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Silver Borgel cased trench watch, 1915

Last updated on April 4, 2023

Anyone who has read some of my previous posts will know that a Borgel trench watch is high of my wish list. I like to turn over my collection, buying a watch and admiring it for a while. I will wear it to a few events and then sell it on to fund my next purchase. However, the Borgel is just about the Holy Grail for me, so when I do get one, it is likely to be part of my permanent collection. I am on the constant lookout for World War 1 period Borgel watch and stumbled across this fine example recently. It is a silver Borgel cased trench watch made by the General Watch Company in 1915.

Silver Borgel cased trench watch, 1915.
GWC Borgel 1915 dial. © The Vintage Wrist Watch Company

The General Watch Company

The history of the General Watch Company watch goes back to 1848 when Louis Brandt established a business as a watchmaker. In the beginning, Brandt assembled key-wound pocket watches made from parts supplied by local craftsmen. He sold his watches throughout Europe, with England being his primary market. Louis Brandt died in 1879 and his sons, Louis-Paul and César, took over the family business.

In 1880, Louis-Paul and César set up an in-house watch manufacturing business, La Generale Watch Co (General Watch Company). Obviously, brand names for their product were required and the two brothers selected a number of names for their watches. One of these brands was Helvetia, which is the female personification of the Swiss nation.

The watches produced by the Brandt brothers were highly respected. In 1885 they began incorporating the new lever movements in their watches. They were able to produce watches that were accurate to within 30 seconds per day, which was an incredible achievement at the time. By 1890 the General Watch company was producing more than 100,000 watches per year and became the largest producer of watches in Switzerland. In 1892 the brothers produced the world’s first minute-repeating wristwatch. This watch had a slide at the 3 o’clock position that could be moved to trigger a striking mechanism that would chime the minutes and hours. Wristwatches at the time were unusual and seen as more of an accessory than a serious timepiece. This was way ahead of its time bearing in mind that wristwatches only gained popularity during World War 1.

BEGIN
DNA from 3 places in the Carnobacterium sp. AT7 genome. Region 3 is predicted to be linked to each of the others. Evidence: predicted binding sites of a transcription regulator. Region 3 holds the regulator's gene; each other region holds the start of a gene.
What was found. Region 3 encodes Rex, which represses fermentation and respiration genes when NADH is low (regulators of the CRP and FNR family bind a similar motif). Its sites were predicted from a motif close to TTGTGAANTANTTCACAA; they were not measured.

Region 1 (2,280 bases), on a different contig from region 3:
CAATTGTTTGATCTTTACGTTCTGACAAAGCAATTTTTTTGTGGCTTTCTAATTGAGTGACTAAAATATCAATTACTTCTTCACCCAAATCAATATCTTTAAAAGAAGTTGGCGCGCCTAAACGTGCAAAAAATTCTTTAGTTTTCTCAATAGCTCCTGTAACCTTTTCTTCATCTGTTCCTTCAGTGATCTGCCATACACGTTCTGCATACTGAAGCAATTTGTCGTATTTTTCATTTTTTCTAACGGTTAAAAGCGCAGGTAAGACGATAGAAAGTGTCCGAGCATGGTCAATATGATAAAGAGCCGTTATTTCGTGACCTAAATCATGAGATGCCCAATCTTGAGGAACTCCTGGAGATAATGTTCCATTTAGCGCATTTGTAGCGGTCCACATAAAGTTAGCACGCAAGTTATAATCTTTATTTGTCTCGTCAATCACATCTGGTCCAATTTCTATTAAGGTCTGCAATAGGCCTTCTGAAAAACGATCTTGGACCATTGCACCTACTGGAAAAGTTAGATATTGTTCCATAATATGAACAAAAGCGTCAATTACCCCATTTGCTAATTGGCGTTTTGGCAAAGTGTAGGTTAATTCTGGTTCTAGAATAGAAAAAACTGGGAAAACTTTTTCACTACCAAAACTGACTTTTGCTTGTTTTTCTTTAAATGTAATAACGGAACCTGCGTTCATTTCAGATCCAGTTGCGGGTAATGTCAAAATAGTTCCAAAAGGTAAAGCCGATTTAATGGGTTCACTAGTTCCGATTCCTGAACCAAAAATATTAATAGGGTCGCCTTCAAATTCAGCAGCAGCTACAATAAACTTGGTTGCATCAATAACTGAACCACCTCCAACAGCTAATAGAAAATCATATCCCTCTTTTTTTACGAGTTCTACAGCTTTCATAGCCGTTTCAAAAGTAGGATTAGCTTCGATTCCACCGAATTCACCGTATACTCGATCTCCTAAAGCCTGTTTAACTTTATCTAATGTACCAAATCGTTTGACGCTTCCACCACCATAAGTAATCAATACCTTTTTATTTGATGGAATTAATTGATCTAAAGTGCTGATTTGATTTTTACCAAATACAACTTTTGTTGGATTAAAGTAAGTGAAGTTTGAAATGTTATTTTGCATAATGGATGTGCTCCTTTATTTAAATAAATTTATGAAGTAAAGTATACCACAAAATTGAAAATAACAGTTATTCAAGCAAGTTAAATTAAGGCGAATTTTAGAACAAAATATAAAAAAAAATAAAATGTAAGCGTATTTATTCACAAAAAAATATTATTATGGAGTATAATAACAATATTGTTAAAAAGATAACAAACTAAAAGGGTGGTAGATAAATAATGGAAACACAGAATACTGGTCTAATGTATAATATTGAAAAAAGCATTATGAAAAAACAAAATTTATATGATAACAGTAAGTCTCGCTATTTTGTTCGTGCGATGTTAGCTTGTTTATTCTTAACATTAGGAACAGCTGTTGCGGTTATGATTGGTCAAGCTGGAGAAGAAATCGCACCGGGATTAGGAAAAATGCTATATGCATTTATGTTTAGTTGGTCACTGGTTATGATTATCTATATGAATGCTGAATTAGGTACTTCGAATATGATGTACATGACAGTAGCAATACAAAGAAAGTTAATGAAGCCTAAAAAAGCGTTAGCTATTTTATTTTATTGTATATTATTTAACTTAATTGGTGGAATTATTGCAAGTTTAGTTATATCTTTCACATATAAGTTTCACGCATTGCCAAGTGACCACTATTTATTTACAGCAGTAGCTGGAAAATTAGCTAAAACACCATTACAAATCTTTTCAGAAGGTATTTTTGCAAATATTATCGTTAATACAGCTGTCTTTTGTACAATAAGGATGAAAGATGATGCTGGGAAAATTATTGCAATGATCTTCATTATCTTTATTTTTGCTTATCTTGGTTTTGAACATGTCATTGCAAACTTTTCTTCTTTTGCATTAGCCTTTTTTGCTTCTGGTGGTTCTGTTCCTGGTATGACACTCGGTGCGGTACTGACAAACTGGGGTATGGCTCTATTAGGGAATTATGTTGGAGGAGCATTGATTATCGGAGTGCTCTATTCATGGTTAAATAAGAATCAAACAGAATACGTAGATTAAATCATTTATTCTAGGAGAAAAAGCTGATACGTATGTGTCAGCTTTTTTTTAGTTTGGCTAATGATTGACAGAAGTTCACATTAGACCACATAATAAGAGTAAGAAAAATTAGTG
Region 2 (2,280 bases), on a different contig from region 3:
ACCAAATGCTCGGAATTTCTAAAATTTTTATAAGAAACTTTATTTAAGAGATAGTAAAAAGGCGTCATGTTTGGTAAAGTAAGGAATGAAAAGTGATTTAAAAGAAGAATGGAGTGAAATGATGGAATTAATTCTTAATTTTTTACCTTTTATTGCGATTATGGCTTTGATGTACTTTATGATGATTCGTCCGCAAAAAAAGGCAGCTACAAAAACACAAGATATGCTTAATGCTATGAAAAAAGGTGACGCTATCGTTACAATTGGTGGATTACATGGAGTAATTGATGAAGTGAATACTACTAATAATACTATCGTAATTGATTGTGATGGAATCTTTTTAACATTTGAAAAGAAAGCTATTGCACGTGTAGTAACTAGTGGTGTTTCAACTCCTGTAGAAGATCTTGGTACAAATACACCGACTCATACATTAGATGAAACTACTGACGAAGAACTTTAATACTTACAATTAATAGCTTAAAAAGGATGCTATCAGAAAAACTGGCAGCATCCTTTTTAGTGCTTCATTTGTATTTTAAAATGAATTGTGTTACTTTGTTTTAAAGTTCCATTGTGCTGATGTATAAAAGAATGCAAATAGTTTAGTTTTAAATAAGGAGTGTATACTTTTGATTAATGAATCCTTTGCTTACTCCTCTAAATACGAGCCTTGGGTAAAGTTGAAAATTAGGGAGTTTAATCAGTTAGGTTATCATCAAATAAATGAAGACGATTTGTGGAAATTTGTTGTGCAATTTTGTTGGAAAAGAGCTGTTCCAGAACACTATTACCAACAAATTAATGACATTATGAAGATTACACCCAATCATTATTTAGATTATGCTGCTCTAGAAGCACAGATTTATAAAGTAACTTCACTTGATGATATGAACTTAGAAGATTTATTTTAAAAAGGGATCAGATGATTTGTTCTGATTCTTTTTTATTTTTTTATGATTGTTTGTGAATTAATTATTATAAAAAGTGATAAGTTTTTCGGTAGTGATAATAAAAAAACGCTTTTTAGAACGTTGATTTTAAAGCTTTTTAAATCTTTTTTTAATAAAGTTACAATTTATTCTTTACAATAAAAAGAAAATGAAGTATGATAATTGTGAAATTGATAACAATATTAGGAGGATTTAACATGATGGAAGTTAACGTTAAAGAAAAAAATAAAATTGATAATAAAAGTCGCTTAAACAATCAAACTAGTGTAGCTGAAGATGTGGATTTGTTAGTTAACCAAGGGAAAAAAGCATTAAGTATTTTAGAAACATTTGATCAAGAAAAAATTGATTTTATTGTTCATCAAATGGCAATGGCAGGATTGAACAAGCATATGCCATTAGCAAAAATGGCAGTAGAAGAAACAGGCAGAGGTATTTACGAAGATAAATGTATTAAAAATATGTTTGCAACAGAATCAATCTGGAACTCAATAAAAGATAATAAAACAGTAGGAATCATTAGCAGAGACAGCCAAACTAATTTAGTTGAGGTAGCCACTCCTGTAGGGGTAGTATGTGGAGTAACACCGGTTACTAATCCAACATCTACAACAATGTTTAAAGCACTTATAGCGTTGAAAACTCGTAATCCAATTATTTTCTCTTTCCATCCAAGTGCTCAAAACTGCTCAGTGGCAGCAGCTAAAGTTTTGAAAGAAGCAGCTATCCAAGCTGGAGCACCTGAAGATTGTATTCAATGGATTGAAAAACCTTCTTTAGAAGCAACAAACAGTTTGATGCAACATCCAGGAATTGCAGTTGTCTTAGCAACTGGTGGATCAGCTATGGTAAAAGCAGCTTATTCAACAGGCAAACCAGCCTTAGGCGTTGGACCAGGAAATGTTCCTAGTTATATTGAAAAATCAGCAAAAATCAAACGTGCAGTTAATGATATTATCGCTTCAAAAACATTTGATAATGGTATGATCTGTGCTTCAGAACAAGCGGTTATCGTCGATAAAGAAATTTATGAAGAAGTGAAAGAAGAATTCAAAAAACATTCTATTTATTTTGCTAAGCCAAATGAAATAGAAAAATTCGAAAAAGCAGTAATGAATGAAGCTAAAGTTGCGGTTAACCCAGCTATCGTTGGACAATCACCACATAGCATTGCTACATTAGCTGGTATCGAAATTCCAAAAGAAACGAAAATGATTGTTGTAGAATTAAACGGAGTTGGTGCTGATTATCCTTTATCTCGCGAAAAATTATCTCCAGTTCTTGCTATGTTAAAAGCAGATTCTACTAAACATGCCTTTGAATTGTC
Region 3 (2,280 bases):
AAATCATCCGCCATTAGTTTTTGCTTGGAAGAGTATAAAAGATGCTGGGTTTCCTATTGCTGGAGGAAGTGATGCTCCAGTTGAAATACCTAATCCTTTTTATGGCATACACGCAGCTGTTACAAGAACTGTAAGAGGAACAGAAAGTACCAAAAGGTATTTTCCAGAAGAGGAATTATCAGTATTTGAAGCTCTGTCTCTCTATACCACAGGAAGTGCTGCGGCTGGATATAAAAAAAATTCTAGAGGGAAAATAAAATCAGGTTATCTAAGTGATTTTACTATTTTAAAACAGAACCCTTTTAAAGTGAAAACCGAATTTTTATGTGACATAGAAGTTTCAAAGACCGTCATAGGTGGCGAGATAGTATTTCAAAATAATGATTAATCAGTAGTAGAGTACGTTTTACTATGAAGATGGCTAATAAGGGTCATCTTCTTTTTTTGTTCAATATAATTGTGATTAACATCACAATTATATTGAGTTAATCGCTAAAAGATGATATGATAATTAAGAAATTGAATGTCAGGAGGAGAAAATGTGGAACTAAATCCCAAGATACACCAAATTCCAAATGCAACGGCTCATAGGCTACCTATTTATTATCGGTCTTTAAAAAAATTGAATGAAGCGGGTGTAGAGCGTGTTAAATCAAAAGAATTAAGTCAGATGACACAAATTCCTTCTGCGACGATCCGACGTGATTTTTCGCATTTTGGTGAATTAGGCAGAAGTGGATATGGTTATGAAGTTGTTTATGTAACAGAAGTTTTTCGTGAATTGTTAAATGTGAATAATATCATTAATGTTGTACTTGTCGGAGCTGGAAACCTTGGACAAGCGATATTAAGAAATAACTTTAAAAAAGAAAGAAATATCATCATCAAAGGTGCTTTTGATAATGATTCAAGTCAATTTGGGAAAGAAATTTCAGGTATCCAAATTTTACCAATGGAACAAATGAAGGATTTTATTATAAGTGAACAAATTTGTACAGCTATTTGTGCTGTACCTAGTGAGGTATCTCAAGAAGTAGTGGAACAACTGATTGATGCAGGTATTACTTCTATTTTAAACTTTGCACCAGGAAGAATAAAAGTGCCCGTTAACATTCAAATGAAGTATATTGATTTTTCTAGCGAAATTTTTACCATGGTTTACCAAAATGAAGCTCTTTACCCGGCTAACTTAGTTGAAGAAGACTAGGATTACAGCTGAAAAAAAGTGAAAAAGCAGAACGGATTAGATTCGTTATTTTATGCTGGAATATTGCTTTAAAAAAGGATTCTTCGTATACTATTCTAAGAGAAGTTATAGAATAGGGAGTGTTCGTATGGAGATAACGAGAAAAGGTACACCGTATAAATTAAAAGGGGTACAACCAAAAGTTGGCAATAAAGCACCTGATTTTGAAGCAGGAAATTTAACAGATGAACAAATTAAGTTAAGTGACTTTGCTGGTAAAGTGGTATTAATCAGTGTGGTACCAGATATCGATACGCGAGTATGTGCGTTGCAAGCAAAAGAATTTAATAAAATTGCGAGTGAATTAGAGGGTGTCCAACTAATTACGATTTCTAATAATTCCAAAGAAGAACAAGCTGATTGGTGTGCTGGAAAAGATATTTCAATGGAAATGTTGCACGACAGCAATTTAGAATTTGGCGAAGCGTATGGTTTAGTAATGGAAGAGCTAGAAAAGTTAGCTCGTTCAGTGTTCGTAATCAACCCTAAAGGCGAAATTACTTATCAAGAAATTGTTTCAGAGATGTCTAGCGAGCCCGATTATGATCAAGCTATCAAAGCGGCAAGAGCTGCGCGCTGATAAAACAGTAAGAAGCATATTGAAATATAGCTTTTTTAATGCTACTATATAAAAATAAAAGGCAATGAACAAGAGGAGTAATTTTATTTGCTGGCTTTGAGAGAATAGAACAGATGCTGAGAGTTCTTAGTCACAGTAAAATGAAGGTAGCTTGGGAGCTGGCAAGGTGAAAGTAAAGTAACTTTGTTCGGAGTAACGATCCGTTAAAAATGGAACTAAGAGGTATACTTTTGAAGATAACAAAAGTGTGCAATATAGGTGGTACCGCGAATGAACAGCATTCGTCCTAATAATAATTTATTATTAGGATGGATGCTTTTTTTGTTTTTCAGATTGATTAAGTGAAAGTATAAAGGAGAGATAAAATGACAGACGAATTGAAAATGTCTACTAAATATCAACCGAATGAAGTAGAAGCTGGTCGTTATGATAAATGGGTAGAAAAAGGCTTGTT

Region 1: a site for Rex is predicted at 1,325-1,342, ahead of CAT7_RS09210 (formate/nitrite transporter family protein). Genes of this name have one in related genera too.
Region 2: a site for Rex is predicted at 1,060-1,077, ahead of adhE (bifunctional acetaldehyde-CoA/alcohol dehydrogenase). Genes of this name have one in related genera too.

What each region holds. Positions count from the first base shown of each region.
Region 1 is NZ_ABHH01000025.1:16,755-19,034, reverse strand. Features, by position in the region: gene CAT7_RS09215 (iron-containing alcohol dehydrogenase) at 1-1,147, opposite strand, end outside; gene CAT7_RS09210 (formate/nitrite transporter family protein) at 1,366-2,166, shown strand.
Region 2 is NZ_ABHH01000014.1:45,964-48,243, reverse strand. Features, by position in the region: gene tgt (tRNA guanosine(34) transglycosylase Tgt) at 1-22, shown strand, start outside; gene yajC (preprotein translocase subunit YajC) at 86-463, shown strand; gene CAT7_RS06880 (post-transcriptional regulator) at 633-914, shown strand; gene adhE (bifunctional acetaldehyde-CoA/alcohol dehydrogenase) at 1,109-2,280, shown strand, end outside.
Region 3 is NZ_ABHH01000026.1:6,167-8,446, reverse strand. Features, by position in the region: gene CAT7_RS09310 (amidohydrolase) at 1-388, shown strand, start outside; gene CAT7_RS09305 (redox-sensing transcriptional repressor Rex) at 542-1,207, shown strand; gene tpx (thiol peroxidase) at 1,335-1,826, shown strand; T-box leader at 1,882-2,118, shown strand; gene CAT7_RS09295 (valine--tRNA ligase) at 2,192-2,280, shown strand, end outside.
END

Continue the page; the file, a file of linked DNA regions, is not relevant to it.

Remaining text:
By 1894 the General Watch Company had developed a new type of watch movement incorporating the revolutionary idea of having component parts that were interchangeable. This decreased manufacturing costs making the manufacture of watches more efficient and also made watch repair easier. Watches developed with these techniques were marketed under the Omega brand of La Generale Watch Co. The Omega brand was a tremendous success and by 1903 it was decided that Omega would split from the General Watch Company as an independent enterprise, with the General Watch Company focusing its attentions on the manufacture of cylinder watches under the trade name Helvetia.


The watch has a Swiss 15-jewel, hand-winding, pin-set movement. The movement is clean, with no obvious signs of corrosion. It is working to within two minutes accuracy over 24 hours. This level of accuracy makes it a reliable timepiece for daily use.

GWC movement with 15 jewels.
GWC movement 1915. © The Vintage Wrist Watch Company

The watch itself measures 34.5mm in diameter excluding the winding crown and the fixed wire lugs. The case is silver and there are hallmarks inside the case back for London (import mark), 1915, together with an importer’s (or sponsor’s) mark AGR.

In 1907, an act came into force which meant that all imported watches had to be assayed in a UK Assay office and marked with British import hallmarks. For this, a sponsor’s mark was required. The hallmarking of foreign-made cases was strictly enforced by Customs. In this particular example, Arthur George Rendell (AGR) was a senior employee at Robert Pringle & Sons who were a major wholesale supplier of quality silver goods.

Borgel case

The case also has the mark for François Borgel (FB), which had been officially registered in 1887. This mark is visible in all Borgel cases. Francois Borgel was born in Geneva in 1856. In 1880, at the age of 24, he started a business as a watch case fitter. Borgel was a talented inventor and successful businessman. The Borgel company became one of the most important watch case manufacturers of its time. He advertised his screw watch case, such as this example, as “imperméable”. This indicated that he considered his screw case design to be waterproof. Early adopters of the Borgel screw case included Longines and IWC. After François Borgel’s death in 1912, the business was carried on by his daughter Louisa.